Sunday, January 5, 2014

Announcing The Second Fortnight Theme Bonus Round: 'Villain(s)' & Curt's 'Winter of Discontent'

Well, our first Fortnight Theme Bonus round was a rousing success with many amazing entries illustrating the 'Non-Combatant' theme. This week's focus is 'Villain(s)' and I can assure you that we have many stonking entries for you to feast your eyes upon. So, please follow this link to see the entire gallery of submissions.

For my own part I decided to be a bit more abstract in my idea of 'villain' for this fortnight's theme. Being born and raised in the Canadian prairies I have a tremendous respect for the power, danger and desolation of winter (it's -51 today with the windchill btw). I  distinctly remember as a teen seeing 'The Duellists' and watching the section on the French retreat from Moscow and thinking that Ridley Scott and his cinema-photographer had done a brilliant job conveying the horror of being exposed to sub-zero temperatures. 

The Grande Armee began its 1812 campaign crossing the  Russian frontier with over 600,00 men in its ranks, but within six months less than 35,000 Frenchmen had returned to the safety of Poland. I have Charles Minard's graph of the French retreat hanging in in my den and it provides a horrifyingly stark visual analysis of the destruction of the Grande Armee and the power of winter.

Minard's Graph: Tan goes in and Black struggles to return...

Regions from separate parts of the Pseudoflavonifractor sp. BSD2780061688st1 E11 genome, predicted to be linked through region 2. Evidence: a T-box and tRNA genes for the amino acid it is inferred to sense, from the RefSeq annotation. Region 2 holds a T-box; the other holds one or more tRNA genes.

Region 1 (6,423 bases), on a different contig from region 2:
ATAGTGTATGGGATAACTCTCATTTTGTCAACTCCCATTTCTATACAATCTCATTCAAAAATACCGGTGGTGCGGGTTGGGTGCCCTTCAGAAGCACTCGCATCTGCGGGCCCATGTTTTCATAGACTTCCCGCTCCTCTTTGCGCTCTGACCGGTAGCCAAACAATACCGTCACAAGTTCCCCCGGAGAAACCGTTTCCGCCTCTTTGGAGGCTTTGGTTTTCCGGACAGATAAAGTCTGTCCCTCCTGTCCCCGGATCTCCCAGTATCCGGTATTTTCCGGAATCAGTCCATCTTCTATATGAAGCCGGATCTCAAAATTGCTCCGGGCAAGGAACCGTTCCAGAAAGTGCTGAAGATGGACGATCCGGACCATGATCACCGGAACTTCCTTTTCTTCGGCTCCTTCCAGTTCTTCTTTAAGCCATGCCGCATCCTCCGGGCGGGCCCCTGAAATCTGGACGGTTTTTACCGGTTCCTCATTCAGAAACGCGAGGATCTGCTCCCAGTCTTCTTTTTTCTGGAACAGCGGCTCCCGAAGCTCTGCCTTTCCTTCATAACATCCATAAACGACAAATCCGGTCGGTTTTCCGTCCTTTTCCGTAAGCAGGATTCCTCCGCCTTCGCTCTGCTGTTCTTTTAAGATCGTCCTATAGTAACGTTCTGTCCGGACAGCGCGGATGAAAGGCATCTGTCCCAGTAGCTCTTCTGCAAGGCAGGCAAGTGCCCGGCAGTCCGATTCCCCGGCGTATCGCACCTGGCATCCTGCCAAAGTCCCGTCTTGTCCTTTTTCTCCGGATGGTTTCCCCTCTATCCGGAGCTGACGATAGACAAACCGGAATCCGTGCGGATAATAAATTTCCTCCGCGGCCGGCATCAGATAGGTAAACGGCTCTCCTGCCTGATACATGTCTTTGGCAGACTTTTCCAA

So for my entry I have defined Winter as my Villain with the following Napoleonic French troops illustrating the misery of being a poorly equipped soldier in such a pitiless climate.

All of these are 28mm castings from Perry Miniatures. I must say they are some of the best miniatures I've ever worked with. It's evident that Alan Perry, in preparation for sculpting these figures, spent some time studying people's postures in extreme cold. I've shown the models to several people who were here over the holidays and they all remarked how grimly realistic the poses are.

These figures took quite a long time to complete for some reason. I guess it was because I mulled over each one of them, wanting them all to be unique in their assortment of scrounged coats, hats, shawls, etc. I also spent a bit of time working on their bases as I knew the whole 'winter-as-villain' effect had to be strongly reinforced through the basework. For several of the bases I sank shakos, muskets, belts and other accoutrements into the snow to convey the idea that the men are walking behind an army which was jettisoning anything that could slow its retreat to safety.

Snow can be a bit tricky to pull off in miniature. Personally, I find many 'overthink' snow too much, using materials such as crystals, glass and powder flakes, but I often find their effect doesn't work in small scale. Snow in sub-arctic environments packs down hard and is almost smooth - there is no slush and it is not flakey or fluffy. Any texture it has is how it forms into 'snow drifts' which are formed very much like sand dunes in deserts. For my bases I wanted hard-packed snow that has been trodden on by hundreds of feet so I used a dental tool to depress marks in the half-cured gel to mimic well-trodden ice and snow.